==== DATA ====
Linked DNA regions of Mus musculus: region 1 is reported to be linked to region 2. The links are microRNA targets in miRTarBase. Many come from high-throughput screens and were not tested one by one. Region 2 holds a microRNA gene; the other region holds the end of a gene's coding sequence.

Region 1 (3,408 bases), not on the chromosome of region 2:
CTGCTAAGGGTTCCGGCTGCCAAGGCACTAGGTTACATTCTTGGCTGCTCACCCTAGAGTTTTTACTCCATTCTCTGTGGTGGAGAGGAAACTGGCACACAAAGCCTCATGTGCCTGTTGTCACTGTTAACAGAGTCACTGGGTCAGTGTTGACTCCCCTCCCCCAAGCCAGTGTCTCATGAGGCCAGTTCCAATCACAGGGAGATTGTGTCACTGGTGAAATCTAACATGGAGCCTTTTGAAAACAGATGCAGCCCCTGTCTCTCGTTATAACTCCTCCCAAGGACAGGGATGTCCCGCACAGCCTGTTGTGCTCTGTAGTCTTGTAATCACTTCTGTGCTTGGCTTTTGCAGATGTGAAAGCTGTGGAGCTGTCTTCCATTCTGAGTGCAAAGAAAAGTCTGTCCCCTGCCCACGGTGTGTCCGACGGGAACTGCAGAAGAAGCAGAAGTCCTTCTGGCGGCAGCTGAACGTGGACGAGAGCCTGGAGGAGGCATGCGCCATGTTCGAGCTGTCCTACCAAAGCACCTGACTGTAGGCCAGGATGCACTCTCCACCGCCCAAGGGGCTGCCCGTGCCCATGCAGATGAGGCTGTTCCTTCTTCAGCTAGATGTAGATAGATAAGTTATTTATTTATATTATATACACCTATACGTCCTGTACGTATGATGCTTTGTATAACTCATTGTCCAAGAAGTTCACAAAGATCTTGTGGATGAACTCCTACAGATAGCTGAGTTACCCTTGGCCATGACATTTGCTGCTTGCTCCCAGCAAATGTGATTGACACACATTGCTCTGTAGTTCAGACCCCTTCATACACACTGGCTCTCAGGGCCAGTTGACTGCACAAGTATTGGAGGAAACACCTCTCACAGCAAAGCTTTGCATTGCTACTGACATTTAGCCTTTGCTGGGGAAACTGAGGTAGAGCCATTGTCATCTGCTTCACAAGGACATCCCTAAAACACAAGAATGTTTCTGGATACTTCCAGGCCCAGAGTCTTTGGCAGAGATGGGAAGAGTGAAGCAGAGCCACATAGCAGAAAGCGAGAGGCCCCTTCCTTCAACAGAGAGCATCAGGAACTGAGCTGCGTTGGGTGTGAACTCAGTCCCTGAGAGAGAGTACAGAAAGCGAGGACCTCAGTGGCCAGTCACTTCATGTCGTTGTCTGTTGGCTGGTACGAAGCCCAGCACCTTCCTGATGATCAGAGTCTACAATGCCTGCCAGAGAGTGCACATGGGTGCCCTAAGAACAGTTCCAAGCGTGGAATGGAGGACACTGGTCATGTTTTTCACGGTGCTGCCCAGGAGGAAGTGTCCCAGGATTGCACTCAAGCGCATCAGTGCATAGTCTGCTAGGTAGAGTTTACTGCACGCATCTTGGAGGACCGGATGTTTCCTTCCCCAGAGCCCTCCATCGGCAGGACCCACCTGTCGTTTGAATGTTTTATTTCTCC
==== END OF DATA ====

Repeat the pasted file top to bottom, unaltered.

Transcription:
Linked DNA regions of Mus musculus: region 1 is reported to be linked to region 2. The links are microRNA targets in miRTarBase. Many come from high-throughput screens and were not tested one by one. Region 2 holds a microRNA gene; the other region holds the end of a gene's coding sequence.

Region 1 (3,408 bases), not on the chromosome of region 2:
CTGCTAAGGGTTCCGGCTGCCAAGGCACTAGGTTACATTCTTGGCTGCTCACCCTAGAGTTTTTACTCCATTCTCTGTGGTGGAGAGGAAACTGGCACACAAAGCCTCATGTGCCTGTTGTCACTGTTAACAGAGTCACTGGGTCAGTGTTGACTCCCCTCCCCCAAGCCAGTGTCTCATGAGGCCAGTTCCAATCACAGGGAGATTGTGTCACTGGTGAAATCTAACATGGAGCCTTTTGAAAACAGATGCAGCCCCTGTCTCTCGTTATAACTCCTCCCAAGGACAGGGATGTCCCGCACAGCCTGTTGTGCTCTGTAGTCTTGTAATCACTTCTGTGCTTGGCTTTTGCAGATGTGAAAGCTGTGGAGCTGTCTTCCATTCTGAGTGCAAAGAAAAGTCTGTCCCCTGCCCACGGTGTGTCCGACGGGAACTGCAGAAGAAGCAGAAGTCCTTCTGGCGGCAGCTGAACGTGGACGAGAGCCTGGAGGAGGCATGCGCCATGTTCGAGCTGTCCTACCAAAGCACCTGACTGTAGGCCAGGATGCACTCTCCACCGCCCAAGGGGCTGCCCGTGCCCATGCAGATGAGGCTGTTCCTTCTTCAGCTAGATGTAGATAGATAAGTTATTTATTTATATTATATACACCTATACGTCCTGTACGTATGATGCTTTGTATAACTCATTGTCCAAGAAGTTCACAAAGATCTTGTGGATGAACTCCTACAGATAGCTGAGTTACCCTTGGCCATGACATTTGCTGCTTGCTCCCAGCAAATGTGATTGACACACATTGCTCTGTAGTTCAGACCCCTTCATACACACTGGCTCTCAGGGCCAGTTGACTGCACAAGTATTGGAGGAAACACCTCTCACAGCAAAGCTTTGCATTGCTACTGACATTTAGCCTTTGCTGGGGAAACTGAGGTAGAGCCATTGTCATCTGCTTCACAAGGACATCCCTAAAACACAAGAATGTTTCTGGATACTTCCAGGCCCAGAGTCTTTGGCAGAGATGGGAAGAGTGAAGCAGAGCCACATAGCAGAAAGCGAGAGGCCCCTTCCTTCAACAGAGAGCATCAGGAACTGAGCTGCGTTGGGTGTGAACTCAGTCCCTGAGAGAGAGTACAGAAAGCGAGGACCTCAGTGGCCAGTCACTTCATGTCGTTGTCTGTTGGCTGGTACGAAGCCCAGCACCTTCCTGATGATCAGAGTCTACAATGCCTGCCAGAGAGTGCACATGGGTGCCCTAAGAACAGTTCCAAGCGTGGAATGGAGGACACTGGTCATGTTTTTCACGGTGCTGCCCAGGAGGAAGTGTCCCAGGATTGCACTCAAGCGCATCAGTGCATAGTCTGCTAGGTAGAGTTTACTGCACGCATCTTGGAGGACCGGATGTTTCCTTCCCCAGAGCCCTCCATCGGCAGGACCCACCTGTCGTTTGAATGTTTTATTTCTCC